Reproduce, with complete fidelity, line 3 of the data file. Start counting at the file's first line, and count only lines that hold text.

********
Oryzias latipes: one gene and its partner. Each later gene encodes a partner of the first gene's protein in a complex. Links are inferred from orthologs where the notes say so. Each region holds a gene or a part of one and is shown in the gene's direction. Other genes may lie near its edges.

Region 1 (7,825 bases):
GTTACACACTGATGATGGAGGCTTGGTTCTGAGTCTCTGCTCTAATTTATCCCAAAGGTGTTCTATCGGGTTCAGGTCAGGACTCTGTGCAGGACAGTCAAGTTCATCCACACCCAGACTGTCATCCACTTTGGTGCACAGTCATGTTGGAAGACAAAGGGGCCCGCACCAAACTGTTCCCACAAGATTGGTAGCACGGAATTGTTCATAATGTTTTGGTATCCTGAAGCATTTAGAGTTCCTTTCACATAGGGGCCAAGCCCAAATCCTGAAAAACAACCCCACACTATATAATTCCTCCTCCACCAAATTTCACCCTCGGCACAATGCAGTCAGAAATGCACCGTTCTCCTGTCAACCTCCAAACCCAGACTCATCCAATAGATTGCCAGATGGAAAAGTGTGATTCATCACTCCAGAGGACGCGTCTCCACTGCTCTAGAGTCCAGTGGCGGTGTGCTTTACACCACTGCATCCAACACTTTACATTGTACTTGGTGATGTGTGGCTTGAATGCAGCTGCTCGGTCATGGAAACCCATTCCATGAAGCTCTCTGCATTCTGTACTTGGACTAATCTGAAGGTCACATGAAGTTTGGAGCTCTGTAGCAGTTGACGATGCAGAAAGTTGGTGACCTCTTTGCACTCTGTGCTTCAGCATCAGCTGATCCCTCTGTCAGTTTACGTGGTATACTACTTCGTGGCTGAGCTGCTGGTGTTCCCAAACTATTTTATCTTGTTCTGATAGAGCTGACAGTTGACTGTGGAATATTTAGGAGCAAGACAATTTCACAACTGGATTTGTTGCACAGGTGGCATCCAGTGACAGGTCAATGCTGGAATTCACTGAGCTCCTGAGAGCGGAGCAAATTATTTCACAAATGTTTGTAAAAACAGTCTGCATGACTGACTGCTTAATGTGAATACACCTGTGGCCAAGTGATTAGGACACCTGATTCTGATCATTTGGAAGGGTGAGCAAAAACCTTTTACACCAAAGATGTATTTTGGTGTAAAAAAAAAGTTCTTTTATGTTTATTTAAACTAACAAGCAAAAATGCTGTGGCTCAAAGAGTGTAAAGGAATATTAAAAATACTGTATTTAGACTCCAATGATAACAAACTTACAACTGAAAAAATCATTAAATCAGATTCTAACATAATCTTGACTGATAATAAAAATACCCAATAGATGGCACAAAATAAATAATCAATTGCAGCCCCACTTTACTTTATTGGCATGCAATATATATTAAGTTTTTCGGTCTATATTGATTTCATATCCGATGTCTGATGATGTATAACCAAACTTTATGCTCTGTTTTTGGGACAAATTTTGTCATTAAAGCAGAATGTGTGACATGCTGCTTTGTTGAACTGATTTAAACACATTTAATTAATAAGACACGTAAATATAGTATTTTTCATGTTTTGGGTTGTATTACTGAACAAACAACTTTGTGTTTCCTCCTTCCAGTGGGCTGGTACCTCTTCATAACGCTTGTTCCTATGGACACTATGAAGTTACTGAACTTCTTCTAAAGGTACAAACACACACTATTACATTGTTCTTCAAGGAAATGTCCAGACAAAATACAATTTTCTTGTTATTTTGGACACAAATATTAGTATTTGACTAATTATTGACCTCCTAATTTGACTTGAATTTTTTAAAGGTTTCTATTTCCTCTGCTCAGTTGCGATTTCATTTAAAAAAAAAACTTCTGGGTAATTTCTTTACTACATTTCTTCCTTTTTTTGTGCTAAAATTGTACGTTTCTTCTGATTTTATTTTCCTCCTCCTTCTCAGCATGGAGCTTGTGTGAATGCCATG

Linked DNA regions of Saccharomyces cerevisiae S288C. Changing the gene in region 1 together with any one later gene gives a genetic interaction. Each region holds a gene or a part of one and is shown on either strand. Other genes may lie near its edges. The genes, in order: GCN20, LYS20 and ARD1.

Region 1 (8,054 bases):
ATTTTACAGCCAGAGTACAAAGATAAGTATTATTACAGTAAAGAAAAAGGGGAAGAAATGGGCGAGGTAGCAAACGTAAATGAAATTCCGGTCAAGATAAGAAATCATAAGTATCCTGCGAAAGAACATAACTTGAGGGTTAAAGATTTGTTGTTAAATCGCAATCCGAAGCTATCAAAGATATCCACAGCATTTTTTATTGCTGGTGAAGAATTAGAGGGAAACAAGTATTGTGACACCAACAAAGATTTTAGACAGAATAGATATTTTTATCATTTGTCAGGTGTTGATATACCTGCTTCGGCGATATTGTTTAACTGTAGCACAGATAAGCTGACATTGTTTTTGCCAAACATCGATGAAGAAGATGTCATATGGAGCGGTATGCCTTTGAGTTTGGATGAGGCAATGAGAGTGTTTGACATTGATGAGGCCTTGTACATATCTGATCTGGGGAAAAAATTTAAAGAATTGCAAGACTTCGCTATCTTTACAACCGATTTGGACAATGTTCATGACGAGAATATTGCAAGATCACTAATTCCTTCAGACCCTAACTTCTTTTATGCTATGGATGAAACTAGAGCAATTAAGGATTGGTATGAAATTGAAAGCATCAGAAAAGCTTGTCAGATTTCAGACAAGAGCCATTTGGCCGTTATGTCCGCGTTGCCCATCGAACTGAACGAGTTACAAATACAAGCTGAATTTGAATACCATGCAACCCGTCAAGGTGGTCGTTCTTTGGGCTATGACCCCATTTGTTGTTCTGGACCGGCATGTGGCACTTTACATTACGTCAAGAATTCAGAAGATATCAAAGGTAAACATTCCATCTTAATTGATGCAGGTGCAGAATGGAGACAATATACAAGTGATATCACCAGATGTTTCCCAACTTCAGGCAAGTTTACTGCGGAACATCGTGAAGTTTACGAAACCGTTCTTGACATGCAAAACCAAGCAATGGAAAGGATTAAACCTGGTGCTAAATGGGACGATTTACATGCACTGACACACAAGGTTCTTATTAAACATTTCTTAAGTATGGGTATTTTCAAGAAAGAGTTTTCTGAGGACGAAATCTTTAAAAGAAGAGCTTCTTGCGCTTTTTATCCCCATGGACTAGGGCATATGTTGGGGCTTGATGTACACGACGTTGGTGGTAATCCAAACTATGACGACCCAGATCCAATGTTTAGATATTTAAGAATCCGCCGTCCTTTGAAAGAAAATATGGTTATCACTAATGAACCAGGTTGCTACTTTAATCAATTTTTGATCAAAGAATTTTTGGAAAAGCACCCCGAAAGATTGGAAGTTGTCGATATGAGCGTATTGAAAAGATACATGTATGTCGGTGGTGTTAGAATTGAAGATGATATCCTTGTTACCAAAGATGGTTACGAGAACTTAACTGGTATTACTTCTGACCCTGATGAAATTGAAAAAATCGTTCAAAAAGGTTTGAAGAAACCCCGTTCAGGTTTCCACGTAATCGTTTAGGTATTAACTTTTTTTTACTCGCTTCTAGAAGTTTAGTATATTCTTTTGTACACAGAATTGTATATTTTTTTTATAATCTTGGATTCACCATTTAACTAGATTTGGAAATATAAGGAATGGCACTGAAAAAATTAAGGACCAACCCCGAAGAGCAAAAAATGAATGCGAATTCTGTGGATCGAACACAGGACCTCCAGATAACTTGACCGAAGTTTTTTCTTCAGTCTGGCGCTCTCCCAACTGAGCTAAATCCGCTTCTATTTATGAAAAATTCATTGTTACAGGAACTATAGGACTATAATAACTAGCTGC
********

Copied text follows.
GTTACACACTGATGATGGAGGCTTGGTTCTGAGTCTCTGCTCTAATTTATCCCAAAGGTGTTCTATCGGGTTCAGGTCAGGACTCTGTGCAGGACAGTCAAGTTCATCCACACCCAGACTGTCATCCACTTTGGTGCACAGTCATGTTGGAAGACAAAGGGGCCCGCACCAAACTGTTCCCACAAGATTGGTAGCACGGAATTGTTCATAATGTTTTGGTATCCTGAAGCATTTAGAGTTCCTTTCACATAGGGGCCAAGCCCAAATCCTGAAAAACAACCCCACACTATATAATTCCTCCTCCACCAAATTTCACCCTCGGCACAATGCAGTCAGAAATGCACCGTTCTCCTGTCAACCTCCAAACCCAGACTCATCCAATAGATTGCCAGATGGAAAAGTGTGATTCATCACTCCAGAGGACGCGTCTCCACTGCTCTAGAGTCCAGTGGCGGTGTGCTTTACACCACTGCATCCAACACTTTACATTGTACTTGGTGATGTGTGGCTTGAATGCAGCTGCTCGGTCATGGAAACCCATTCCATGAAGCTCTCTGCATTCTGTACTTGGACTAATCTGAAGGTCACATGAAGTTTGGAGCTCTGTAGCAGTTGACGATGCAGAAAGTTGGTGACCTCTTTGCACTCTGTGCTTCAGCATCAGCTGATCCCTCTGTCAGTTTACGTGGTATACTACTTCGTGGCTGAGCTGCTGGTGTTCCCAAACTATTTTATCTTGTTCTGATAGAGCTGACAGTTGACTGTGGAATATTTAGGAGCAAGACAATTTCACAACTGGATTTGTTGCACAGGTGGCATCCAGTGACAGGTCAATGCTGGAATTCACTGAGCTCCTGAGAGCGGAGCAAATTATTTCACAAATGTTTGTAAAAACAGTCTGCATGACTGACTGCTTAATGTGAATACACCTGTGGCCAAGTGATTAGGACACCTGATTCTGATCATTTGGAAGGGTGAGCAAAAACCTTTTACACCAAAGATGTATTTTGGTGTAAAAAAAAAGTTCTTTTATGTTTATTTAAACTAACAAGCAAAAATGCTGTGGCTCAAAGAGTGTAAAGGAATATTAAAAATACTGTATTTAGACTCCAATGATAACAAACTTACAACTGAAAAAATCATTAAATCAGATTCTAACATAATCTTGACTGATAATAAAAATACCCAATAGATGGCACAAAATAAATAATCAATTGCAGCCCCACTTTACTTTATTGGCATGCAATATATATTAAGTTTTTCGGTCTATATTGATTTCATATCCGATGTCTGATGATGTATAACCAAACTTTATGCTCTGTTTTTGGGACAAATTTTGTCATTAAAGCAGAATGTGTGACATGCTGCTTTGTTGAACTGATTTAAACACATTTAATTAATAAGACACGTAAATATAGTATTTTTCATGTTTTGGGTTGTATTACTGAACAAACAACTTTGTGTTTCCTCCTTCCAGTGGGCTGGTACCTCTTCATAACGCTTGTTCCTATGGACACTATGAAGTTACTGAACTTCTTCTAAAGGTACAAACACACACTATTACATTGTTCTTCAAGGAAATGTCCAGACAAAATACAATTTTCTTGTTATTTTGGACACAAATATTAGTATTTGACTAATTATTGACCTCCTAATTTGACTTGAATTTTTTAAAGGTTTCTATTTCCTCTGCTCAGTTGCGATTTCATTTAAAAAAAAAACTTCTGGGTAATTTCTTTACTACATTTCTTCCTTTTTTTGTGCTAAAATTGTACGTTTCTTCTGATTTTATTTTCCTCCTCCTTCTCAGCATGGAGCTTGTGTGAATGCCATG